The unofficial successor of the Pentapartito was the Pact for Italy, the centrist coalition led of Mariotto Segni and Patto Segni, the Italian People's Party of Mino Martinazzoli, inheritors of the DC, the PRI of Giorgio La Malfa and the Liberal Democratic Union (Unione Liberaldemocratica) of Valerio Zanone.

Ideology[edit]

The Pentapartito was a collection of parties of the centre and center-left opposed to both the Italian Communist Party, judged still too extremist, on the left and Italian Social Movement on the right. Despite having the character of a secular coalition and far more tending to the left, the alliance underwent conservative influences both from some small groups of the Christian Democracy and from the Italian Liberal Party. The PSI had strong social democratic, keynesian and liberal socialist majority groups, but some factions had less libertarian ideas on issues such as drugs (the "War on Drugs" of Craxi).

Internationally, the Pentapartito relied on a strong pro-Europeanism and atlanticism from a pro-Arab policy, (Craxi and Andreotti). This fact caused many frictions between the Liberals and the Socialists, and was one of the causes of disintegration of the coalition.

Composition[edit]

1980–1991[edit]

Party Main ideology Leader/s
Christian Democracy Christian democracy Giulio Andreotti, Arnaldo Forlani
Italian Socialist Party Social democracy Bettino Craxi
Italian Democratic Socialist Party Centrism Pietro Longo, Franco Nicolazzi
Italian Republican Party Social liberalism Giovanni Spadolini, Giorgio La Malfa
Italian Liberal Party Conservative liberalism Alfredo Biondi, Renato Altissimo

1991–1993[edit]

Party Main ideology Leader/s
Christian Democracy Christian democracy Giulio Andreotti, Arnaldo Forlani
Italian Socialist Party Social democracy Bettino Craxi
Italian Democratic Socialist Party Centrism Franco Nicolazzi
Italian Liberal Party Conservative liberalism Renato Altissimo

Electoral results[edit]

While for European elections each party stood individually, in general elections the Pentapartito coalition emerged and in various electoral debates the Pentapartito parties didn't attack each other (maintaining between them a form of neutrality), concentrating their hostility against the PCI, MSI and other minor parties. The coalition governed Italy with a strong electoral majority from 1980 to 1991, the year of the Republican Party defection from the coalition. This defection with the rise of Lega Nord and the disaffection towards Christian Democracy led to a sharp decline of the Pentapartito's electoral pool. In 1992 general election the coalition lost its absolute electoral majority in both houses of parliament, losing over 3 million votes, however majoritarian distortions hidden in the proportional electoral system (as the remainders counting in electoral constituencies), permitted the coalition to achieve narrow majorities in both Chamber (majority of 16 seats) and Senate (majority of only 5 seats; 8, considering senators for life De Martino, Andreotti from DC and Taviani from PSI). The chaos provoked during the 1992 presidential election, the weak leadership of socialist Prime Minister Giuliano Amato, the eruption of Tangentopoli with many ministers and majority MPs investigated or arrested, and the new electoral law, nicknamed Mattarellum (from its author Sergio Mattarella, the future President of Italy), led to the removal of almost all party oligarchies (from both majority and opposition, with the exceptions of the post-communists, MSI, Lega Nord and other regional parties), the subsequent dissolution of all the parties of Pentapartito and to a snap election after two years in March 1994.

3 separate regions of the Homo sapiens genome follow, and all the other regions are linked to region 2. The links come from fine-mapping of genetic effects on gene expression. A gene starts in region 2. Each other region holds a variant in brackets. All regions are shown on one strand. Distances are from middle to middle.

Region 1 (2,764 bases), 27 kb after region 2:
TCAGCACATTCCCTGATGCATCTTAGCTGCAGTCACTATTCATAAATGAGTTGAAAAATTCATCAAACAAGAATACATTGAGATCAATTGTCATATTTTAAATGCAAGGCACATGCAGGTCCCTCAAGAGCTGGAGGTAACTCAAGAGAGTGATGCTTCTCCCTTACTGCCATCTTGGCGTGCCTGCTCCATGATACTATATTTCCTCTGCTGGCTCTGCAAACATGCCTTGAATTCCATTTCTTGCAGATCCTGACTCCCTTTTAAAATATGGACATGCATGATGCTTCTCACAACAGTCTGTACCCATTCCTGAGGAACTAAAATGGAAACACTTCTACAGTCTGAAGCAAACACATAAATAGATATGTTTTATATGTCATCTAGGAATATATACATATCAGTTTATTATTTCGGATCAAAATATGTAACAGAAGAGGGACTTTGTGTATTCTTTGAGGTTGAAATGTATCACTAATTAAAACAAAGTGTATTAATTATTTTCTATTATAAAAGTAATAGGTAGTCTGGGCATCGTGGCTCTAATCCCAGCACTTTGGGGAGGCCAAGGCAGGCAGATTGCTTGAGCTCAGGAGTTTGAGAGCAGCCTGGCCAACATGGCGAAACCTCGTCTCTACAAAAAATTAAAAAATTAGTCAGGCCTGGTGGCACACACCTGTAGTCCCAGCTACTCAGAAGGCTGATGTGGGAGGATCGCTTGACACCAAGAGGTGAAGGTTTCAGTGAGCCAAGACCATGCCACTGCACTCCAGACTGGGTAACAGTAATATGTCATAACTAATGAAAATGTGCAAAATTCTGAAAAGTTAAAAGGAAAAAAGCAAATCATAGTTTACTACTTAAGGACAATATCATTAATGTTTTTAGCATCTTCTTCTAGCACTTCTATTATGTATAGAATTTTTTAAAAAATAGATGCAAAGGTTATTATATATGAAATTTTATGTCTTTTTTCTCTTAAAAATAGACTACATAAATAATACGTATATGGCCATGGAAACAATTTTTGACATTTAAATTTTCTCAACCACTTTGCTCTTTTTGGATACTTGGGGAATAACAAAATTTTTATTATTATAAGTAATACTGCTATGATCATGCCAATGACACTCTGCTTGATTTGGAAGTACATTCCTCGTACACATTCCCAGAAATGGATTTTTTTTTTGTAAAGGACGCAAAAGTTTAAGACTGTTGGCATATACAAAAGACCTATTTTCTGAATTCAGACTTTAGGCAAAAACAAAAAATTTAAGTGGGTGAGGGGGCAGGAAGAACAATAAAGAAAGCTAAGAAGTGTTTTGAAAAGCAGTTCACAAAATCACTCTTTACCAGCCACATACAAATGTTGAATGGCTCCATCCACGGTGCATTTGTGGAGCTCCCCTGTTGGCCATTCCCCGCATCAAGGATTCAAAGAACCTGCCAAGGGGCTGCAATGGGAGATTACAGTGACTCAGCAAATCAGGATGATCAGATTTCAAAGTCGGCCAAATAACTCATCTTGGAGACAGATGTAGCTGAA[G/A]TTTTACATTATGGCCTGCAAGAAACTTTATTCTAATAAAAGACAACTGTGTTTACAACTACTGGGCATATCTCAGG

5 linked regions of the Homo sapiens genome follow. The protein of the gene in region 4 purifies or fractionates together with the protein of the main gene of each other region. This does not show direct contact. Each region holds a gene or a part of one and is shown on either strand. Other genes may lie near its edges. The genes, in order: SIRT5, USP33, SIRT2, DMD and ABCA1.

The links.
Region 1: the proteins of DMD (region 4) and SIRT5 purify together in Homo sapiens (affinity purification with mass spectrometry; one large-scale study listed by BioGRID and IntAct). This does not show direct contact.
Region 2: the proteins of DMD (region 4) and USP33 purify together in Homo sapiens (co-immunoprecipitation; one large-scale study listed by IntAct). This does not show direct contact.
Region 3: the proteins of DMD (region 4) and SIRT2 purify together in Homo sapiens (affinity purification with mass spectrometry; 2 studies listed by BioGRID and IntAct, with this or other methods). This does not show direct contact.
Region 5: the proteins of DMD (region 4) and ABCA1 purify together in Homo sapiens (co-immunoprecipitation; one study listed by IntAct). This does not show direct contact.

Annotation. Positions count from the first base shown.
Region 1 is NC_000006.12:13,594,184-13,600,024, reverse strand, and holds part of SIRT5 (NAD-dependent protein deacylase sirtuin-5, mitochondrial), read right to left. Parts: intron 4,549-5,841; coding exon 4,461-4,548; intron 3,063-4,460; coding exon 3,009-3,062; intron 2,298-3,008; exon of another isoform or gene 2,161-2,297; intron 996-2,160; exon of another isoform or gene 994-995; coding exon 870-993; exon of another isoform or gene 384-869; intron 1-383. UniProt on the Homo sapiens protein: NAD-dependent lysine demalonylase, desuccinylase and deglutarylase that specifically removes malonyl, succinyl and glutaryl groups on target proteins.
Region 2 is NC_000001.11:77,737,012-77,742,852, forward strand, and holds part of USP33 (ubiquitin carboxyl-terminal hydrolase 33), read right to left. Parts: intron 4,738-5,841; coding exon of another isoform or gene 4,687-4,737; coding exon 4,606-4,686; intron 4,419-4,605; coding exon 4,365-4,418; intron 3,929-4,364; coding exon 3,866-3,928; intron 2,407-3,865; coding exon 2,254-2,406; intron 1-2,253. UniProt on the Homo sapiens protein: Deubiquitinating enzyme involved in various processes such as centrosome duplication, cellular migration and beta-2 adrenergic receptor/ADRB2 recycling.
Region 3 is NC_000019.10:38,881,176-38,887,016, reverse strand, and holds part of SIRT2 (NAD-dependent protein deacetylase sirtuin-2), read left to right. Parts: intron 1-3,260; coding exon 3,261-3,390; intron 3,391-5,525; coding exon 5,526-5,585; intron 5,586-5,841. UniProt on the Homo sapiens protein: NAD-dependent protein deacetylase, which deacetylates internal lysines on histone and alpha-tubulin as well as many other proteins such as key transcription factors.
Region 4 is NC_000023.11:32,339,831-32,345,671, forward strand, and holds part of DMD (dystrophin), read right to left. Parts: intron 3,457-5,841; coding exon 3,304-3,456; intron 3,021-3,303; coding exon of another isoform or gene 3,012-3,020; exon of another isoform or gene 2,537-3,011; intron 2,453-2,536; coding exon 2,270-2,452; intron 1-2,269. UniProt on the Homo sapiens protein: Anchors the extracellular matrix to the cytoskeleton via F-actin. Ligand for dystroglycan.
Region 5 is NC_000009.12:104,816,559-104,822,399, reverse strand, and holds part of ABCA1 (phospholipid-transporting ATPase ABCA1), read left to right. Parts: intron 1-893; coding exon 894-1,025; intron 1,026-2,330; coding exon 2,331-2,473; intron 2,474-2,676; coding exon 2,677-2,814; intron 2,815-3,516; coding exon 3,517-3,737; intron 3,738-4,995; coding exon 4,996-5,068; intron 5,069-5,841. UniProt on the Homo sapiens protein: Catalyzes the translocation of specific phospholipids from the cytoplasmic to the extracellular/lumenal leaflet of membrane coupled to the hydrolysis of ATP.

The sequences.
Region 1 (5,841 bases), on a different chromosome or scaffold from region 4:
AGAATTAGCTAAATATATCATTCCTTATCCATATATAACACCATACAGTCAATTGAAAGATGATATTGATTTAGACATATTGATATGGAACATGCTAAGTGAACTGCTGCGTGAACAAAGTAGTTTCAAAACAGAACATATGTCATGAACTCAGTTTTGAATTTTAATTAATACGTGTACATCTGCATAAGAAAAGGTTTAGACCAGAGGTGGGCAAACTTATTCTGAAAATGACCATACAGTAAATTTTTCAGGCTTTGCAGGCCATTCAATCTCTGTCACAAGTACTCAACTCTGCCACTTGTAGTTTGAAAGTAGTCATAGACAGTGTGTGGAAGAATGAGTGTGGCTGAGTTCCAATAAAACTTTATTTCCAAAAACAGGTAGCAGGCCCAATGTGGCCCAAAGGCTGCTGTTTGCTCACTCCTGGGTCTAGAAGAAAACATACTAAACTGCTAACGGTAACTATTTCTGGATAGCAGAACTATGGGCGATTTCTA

Italian Parliament[edit]

Chamber of Deputies
Election year # of
overall votes
 % of
overall vote
# of
overall seats won
+/– Prime Minister
1983 20,862,169 (#1) 56.3
366 / 630
Bettino Craxi
1987 22,114,134 (#1) 57.3
381 / 630
Increase 15
Giovanni Goria
1992 19,170,106 (#1) 48.9
331 / 630
Decrease 50
Giuliano Amato
Senate of the Republic
Election year # of
overall votes
 % of
overall vote
# of
overall seats won
+/– Prime Minister
1983 17,088,783 (#1) 54.9
182 / 315
Bettino Craxi
1987 18,108,049 (#1) 55.9
186 / 315
Increase 4
Giovanni Goria
1992 15,405,421 (#1) 46.2
163 / 315
Decrease 23
Giuliano Amato

References[edit]

  1. ^ Il Pentapartito
  2. ^ a b Mark Gilbert; Robert K. Nilsson (2007). Historical Dictionary of Modern Italy. Scarecrow Press. pp. 341–343. ISBN 978-0-8108-6428-3. 
  3. ^ Martin J Bull (2015). "The Pentapartito". In Jones, Erik; Pasquino, Gianfranco. Oxford Handbook of Italian Politics. Oxford. p. 307. ISBN 9780199669745.